Getting to grips with the help

You start a business and at some point you need help and so you begin your journey into employment law and performance management.

Family members help out from time to time, some casual workers, some freelancers, even interns and apprentices.  Some businesses never get out of the ‘freelance’ mode and employ staff.  Some employ people and carry on with a mix of freelancers and employees.

Entrepreneurs say employment law is one of their key concerns – yet few seem to realise some simple facts:

  • Calling someone freelance or self employed does not mean they are
  • Self employment does not automaticaly mean no tax has to be deducted under IR35
  • Employment tribunals can decide your people are really employed
  • HMRC can go to you for back tax
  • Genuine freelance workers have a full range of discrimination and other employment rights (the main thing they don’t have is unfair dismissal rights)

It is  tempting to take on people as freelance workers and not have to worry about PAYE and tax at the end of the month, but it can mean that you are storing up trouble for the future.

New employees have two years before they qualify for unfair dismissal rights.  With the right contracts you can take people on without worry. Talk to your accountants and tell them honestly how you are working.

If freelance workers are the right model for you, you need a proper agreement that not only sets out the relationship so HMRC can see it is not an employment relationship but also deals with:

  • Who owns copyright?  without an agreement they will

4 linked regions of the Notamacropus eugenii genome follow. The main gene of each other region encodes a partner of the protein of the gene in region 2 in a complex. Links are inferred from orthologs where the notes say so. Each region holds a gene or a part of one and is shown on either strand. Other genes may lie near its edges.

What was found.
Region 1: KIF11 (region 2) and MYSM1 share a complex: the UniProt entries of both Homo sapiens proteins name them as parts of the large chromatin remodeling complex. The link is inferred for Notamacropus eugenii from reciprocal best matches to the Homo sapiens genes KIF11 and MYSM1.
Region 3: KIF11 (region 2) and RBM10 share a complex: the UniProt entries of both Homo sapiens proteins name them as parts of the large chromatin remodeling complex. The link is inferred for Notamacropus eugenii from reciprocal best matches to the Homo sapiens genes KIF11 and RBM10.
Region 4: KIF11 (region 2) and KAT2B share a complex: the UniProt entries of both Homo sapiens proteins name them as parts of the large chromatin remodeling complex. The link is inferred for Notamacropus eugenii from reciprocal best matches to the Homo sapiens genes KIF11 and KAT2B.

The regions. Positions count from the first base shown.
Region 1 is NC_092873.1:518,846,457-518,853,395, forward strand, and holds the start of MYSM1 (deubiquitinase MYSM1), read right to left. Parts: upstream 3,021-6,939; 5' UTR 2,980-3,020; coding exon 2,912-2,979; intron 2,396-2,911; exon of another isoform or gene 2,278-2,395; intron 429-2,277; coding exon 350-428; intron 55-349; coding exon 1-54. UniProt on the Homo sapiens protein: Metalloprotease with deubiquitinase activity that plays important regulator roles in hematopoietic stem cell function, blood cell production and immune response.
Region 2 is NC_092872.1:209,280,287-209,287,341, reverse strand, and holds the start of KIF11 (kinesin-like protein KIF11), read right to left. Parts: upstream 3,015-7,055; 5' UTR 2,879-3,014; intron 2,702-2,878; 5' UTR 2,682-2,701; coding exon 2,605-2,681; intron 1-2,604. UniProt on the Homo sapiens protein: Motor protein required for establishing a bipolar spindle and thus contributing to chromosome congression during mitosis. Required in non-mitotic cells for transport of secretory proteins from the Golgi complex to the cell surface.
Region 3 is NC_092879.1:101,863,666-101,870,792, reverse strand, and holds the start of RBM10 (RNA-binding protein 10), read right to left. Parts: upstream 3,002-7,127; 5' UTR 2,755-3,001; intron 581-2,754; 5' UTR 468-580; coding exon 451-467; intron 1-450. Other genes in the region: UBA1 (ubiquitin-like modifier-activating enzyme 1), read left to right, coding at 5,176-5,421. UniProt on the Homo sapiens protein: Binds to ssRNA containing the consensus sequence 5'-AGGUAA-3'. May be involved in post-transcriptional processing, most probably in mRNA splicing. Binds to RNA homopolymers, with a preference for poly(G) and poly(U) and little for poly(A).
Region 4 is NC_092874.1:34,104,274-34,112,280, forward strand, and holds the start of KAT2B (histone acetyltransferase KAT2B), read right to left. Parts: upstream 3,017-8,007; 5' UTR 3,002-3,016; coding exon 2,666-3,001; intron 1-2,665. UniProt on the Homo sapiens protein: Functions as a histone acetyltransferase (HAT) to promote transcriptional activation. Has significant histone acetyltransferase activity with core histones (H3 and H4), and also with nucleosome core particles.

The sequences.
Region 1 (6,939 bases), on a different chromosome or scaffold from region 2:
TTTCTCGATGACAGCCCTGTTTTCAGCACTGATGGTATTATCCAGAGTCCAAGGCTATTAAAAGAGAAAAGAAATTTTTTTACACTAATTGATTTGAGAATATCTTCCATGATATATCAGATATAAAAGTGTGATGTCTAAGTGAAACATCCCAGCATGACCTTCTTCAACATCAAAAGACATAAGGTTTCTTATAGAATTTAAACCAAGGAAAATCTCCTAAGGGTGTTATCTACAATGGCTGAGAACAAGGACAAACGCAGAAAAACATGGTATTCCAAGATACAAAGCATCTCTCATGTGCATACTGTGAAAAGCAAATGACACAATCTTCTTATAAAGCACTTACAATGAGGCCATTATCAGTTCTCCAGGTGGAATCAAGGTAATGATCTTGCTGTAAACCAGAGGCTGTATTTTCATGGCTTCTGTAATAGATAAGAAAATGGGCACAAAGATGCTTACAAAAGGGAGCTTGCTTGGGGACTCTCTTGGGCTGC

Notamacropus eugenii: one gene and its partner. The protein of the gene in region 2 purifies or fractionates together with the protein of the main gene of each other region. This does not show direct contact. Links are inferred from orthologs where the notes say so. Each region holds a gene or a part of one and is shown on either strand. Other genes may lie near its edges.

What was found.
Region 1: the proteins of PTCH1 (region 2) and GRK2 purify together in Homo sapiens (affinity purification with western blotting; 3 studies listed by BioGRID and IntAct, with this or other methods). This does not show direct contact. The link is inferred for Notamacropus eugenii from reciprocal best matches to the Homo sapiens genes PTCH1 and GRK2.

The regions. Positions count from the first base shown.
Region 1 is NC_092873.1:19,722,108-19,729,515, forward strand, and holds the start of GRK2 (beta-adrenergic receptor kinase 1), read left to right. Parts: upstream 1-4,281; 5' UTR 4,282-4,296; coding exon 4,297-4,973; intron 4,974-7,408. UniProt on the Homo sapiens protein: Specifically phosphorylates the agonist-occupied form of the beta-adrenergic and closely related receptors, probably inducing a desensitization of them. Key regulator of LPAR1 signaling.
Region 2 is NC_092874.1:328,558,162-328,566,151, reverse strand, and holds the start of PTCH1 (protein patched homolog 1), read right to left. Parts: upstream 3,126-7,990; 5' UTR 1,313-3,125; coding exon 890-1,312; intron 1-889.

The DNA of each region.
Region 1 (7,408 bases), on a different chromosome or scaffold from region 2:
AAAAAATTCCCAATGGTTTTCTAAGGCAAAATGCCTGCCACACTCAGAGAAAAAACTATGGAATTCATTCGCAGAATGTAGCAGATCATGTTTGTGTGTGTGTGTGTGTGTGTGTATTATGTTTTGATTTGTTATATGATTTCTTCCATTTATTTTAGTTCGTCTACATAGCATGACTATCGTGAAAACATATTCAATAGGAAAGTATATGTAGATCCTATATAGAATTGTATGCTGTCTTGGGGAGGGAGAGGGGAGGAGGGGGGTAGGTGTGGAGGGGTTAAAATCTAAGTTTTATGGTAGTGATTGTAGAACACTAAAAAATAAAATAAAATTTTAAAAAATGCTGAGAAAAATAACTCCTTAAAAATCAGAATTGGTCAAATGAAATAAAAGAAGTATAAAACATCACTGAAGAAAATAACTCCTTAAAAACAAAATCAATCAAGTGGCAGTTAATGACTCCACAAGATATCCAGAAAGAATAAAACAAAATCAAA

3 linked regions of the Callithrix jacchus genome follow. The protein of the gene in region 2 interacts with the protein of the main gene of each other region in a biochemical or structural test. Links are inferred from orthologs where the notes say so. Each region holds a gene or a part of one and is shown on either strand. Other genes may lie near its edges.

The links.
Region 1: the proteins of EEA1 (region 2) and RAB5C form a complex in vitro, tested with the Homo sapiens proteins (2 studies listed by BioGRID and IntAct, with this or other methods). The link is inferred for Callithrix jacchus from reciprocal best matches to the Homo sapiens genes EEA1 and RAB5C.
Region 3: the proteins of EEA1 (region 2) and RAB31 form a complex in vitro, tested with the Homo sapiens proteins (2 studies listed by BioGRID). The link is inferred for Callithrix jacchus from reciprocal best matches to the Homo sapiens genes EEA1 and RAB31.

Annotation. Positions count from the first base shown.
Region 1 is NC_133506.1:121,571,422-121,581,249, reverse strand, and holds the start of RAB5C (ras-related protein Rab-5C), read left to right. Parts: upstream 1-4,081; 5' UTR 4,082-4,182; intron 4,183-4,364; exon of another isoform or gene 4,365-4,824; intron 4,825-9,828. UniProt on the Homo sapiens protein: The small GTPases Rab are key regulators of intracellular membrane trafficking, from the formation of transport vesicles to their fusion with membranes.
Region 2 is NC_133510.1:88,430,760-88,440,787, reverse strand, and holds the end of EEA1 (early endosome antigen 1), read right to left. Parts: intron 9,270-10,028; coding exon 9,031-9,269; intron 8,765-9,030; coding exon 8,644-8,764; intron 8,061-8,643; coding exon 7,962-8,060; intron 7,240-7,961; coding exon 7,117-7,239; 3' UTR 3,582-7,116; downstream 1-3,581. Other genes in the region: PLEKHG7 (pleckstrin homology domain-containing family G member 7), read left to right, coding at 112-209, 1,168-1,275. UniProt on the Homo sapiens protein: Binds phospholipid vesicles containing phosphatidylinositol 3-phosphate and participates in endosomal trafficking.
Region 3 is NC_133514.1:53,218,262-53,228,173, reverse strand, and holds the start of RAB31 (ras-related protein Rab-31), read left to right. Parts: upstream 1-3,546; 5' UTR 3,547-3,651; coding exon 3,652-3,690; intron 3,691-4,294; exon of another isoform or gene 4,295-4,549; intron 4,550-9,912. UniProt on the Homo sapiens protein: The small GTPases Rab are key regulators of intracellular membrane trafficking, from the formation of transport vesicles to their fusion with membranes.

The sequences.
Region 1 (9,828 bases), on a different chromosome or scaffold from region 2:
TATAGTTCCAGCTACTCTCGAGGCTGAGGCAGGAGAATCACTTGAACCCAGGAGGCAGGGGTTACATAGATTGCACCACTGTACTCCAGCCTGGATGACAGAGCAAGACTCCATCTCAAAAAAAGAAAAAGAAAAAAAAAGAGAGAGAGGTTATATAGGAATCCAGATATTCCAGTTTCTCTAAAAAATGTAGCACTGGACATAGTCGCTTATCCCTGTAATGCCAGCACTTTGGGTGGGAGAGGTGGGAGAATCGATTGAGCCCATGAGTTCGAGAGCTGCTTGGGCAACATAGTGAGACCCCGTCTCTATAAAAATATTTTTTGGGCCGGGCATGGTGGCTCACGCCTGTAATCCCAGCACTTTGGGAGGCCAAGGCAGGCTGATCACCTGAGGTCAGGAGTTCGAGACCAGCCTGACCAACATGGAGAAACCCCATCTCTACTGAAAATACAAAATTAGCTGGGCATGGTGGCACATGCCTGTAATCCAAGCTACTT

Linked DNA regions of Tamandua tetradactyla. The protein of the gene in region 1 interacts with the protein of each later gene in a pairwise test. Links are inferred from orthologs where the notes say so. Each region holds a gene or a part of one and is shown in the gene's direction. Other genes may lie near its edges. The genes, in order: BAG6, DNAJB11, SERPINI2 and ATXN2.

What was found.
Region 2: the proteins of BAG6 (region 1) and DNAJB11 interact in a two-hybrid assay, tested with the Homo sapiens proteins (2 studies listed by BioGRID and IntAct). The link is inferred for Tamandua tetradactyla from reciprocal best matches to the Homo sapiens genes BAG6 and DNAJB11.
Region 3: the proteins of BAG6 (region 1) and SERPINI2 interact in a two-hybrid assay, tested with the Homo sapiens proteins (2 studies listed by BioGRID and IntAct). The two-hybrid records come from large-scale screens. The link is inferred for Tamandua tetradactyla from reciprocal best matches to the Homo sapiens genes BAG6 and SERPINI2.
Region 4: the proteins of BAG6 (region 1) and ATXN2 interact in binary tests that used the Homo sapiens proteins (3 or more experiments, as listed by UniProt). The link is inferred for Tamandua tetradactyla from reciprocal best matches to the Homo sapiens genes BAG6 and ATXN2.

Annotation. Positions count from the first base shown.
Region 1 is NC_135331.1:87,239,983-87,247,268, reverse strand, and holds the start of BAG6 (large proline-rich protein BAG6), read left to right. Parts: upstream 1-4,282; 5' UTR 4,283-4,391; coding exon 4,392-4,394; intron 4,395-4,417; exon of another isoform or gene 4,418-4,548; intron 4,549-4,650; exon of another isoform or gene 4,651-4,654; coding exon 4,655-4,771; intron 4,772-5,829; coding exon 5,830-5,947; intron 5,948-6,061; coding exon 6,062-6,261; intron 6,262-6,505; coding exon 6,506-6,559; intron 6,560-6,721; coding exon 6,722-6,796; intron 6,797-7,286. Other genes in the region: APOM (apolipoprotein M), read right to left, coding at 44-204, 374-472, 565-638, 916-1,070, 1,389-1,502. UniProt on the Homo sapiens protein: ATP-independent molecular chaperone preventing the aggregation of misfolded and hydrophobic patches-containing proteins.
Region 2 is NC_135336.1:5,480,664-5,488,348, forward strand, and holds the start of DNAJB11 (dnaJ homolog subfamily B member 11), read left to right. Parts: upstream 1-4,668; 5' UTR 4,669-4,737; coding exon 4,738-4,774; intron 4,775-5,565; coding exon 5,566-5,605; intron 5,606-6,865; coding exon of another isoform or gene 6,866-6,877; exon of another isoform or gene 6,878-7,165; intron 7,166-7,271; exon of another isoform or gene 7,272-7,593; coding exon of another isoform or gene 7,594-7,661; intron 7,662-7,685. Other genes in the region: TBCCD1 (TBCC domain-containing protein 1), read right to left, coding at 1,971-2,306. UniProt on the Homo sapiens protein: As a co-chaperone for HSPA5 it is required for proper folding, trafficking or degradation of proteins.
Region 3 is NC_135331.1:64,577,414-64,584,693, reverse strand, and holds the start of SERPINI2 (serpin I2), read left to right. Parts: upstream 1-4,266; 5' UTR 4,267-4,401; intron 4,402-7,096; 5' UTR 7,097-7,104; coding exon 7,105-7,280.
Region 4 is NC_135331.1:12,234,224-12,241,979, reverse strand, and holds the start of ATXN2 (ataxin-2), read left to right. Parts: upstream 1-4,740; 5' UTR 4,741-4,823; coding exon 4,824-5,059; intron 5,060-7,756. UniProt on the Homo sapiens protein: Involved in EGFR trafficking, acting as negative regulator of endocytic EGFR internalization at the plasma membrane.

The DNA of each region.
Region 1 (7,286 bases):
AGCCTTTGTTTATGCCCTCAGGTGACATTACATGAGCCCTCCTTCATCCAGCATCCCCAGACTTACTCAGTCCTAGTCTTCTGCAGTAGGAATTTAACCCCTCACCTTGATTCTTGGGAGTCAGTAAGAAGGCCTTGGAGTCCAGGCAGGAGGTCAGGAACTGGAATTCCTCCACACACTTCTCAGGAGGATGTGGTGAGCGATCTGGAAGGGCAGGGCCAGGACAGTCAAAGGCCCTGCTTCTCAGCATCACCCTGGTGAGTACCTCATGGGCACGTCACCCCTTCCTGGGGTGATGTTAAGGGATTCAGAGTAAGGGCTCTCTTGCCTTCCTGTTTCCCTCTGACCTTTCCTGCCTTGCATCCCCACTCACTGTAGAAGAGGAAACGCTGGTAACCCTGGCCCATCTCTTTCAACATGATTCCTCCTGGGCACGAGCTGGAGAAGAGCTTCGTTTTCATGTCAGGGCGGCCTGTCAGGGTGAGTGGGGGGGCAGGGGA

• Confidentiality and data protection
  • What happens about confidential information when the contract ends?
  • How they will deal with sending suitably qualified substitutes when they are not available?  If they can’t that is one indicator that they are not self-employed
  • What equipment they are going to provide?
  • And there’s more……

There are lots of things the law gives you automatically if you are the boss of an employee that you are going to have to contract for if you are using freelance workers. We come across people who don’t have copyright in their own web sites, who don’t have access to social media followers they paid someone to find and worse.

Join us for a free teleseminar to discuss managing freelance workers – register via this link.

About the Author Annabel Kaye

We founded Irenicon in 1980 to help employers make employment law work for them. We were always a mixed disciplinary practice – something quite revolutionary at the time. Over the years we have worked with some wonderful organisations, pushing the boundaries of how employment law can really be made to work without restricting the flow of the organisation.

follow me on:

Leave a Comment:

Add Your Reply